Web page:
MONSTER SANCTUARY First Impression: Smooth Side-Scrolling Monster Mayhem

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Monster Sanctuary brings the monster-leveling joy of games like Pokémon to the side-scrolling world of pixelated platformers. This unique title from Moi Rai Games is currently in Early Access, and the current content runs for about fifteen hours. Monster Sanctuary answers the question “What would happen if you created a monster-leveling game where turn-based combat sent trios of creatures into winner-takes-all battles? And what if the world was a metroidvania bundle of biomes?” As the name suggests, the land that you explore is a safe place for monsters that exists apart from the rest of the world, and the keepers of the sanctuary must quell any surges in violent monster behavior while raising their own beasts. 

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The game runs remarkably smooth. Early-access projects are frequently ridden with bugs and glitches, but I experienced none of those while playing through the currently-available content. Monster Sanctuary demonstrates a strong understanding of the genre. It’s satisfying to navigate the various locales in the sanctuary, and there are numerous monsters of varying elemental composition to both defeat in combat and to master once you have acquired them. As far as the monster collecting goes, the turn-based combat rates the speed and efficacy of the fight to determine the battle’s score. Higher scores factor into the likelihood of receiving rare drops, which are vital in obtaining monster eggs. Hatching the eggs then gives you a version of the monster that you defeated so handily.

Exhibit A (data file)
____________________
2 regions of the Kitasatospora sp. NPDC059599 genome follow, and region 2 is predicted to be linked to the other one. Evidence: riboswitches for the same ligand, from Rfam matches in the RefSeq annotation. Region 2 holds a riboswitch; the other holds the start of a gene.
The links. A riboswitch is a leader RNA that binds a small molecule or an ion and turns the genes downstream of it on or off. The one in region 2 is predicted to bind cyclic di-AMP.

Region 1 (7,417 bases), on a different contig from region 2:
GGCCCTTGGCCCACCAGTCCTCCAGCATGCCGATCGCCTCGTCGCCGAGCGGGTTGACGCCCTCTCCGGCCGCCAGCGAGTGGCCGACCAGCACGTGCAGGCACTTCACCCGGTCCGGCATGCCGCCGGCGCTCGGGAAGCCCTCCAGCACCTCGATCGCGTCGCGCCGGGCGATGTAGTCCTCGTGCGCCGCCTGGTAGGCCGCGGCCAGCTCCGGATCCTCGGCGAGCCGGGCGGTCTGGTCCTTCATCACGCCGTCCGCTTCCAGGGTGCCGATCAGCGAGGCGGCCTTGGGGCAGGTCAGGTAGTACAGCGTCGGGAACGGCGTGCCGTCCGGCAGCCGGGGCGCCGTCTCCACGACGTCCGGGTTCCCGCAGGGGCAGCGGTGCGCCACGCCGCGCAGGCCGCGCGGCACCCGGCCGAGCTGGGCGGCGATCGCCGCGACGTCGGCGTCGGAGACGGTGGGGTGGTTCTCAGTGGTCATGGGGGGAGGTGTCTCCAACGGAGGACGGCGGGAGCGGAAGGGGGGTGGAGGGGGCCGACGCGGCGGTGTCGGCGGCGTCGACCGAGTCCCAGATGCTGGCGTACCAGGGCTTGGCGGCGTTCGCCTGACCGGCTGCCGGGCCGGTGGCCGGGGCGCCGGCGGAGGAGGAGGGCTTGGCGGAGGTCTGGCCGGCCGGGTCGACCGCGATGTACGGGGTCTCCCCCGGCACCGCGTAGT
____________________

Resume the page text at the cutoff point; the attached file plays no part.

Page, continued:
The rating system in the combat is the only component in Monster Sanctuary that I didn’t care for. It seemed to lean too heavily on the number of turns used to defeat the other monsters. The disparity in level or the tactics used to win the fight didn’t seem to influence the score as much as I would have liked. There were many times when I felt that I had judiciously and craftily overpowered a stronger opposition and wasn’t rewarded. But that’s an aspect of the game that wouldn’t require much tweaking to improve the experience.

Overall, Monster Sanctuary impresses with a bug-free introduction to the metroidvania-like monster experience. Each monster possesses three or four skill trees that can be highly customized. You can make each monster learn skills in all of the categories for a weaker, well-rounded entrant in the fight or you can deeply focus on certain skill trees to develop potent fighters with noticeable weaknesses. There is a lot with which to tinker that can provide hours of replay. Three monsters make up your party for each fight, but there are six monsters always at hand to choose from. That allows for players to simply swap out monsters before the start of combat to effectively attack or defend against the enemy squad.

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It seems likes Monster Sanctuary is in early access because of a dearth of content. That’s not a problem, though. What exists at the moment is thoroughly enjoyable. The story intrigues, and Moi Rai Games have crafted a compelling world with interesting characters. Each new area that you explore and each new revelation from the narrative holds potential for additional content. I think that Monster Sanctuary will experience a lot of success once the final version is released. It has the depth of the Pokémon franchise with the appeal of something newer. The combination of genres has left gamers with a new plaything. I expect a lot of mileage out of this one. 

The early access version of Monster Sanctuary is currently less than $20. The game is very promising. The Steam page advertises the adventure as “monster taming meets metroidvania” so if that combination excites you, then you should jump in. New content on the way will broaden the scope of the game, and Moi Rai Games has done well so far. I have faith they’ll continue to deliver.

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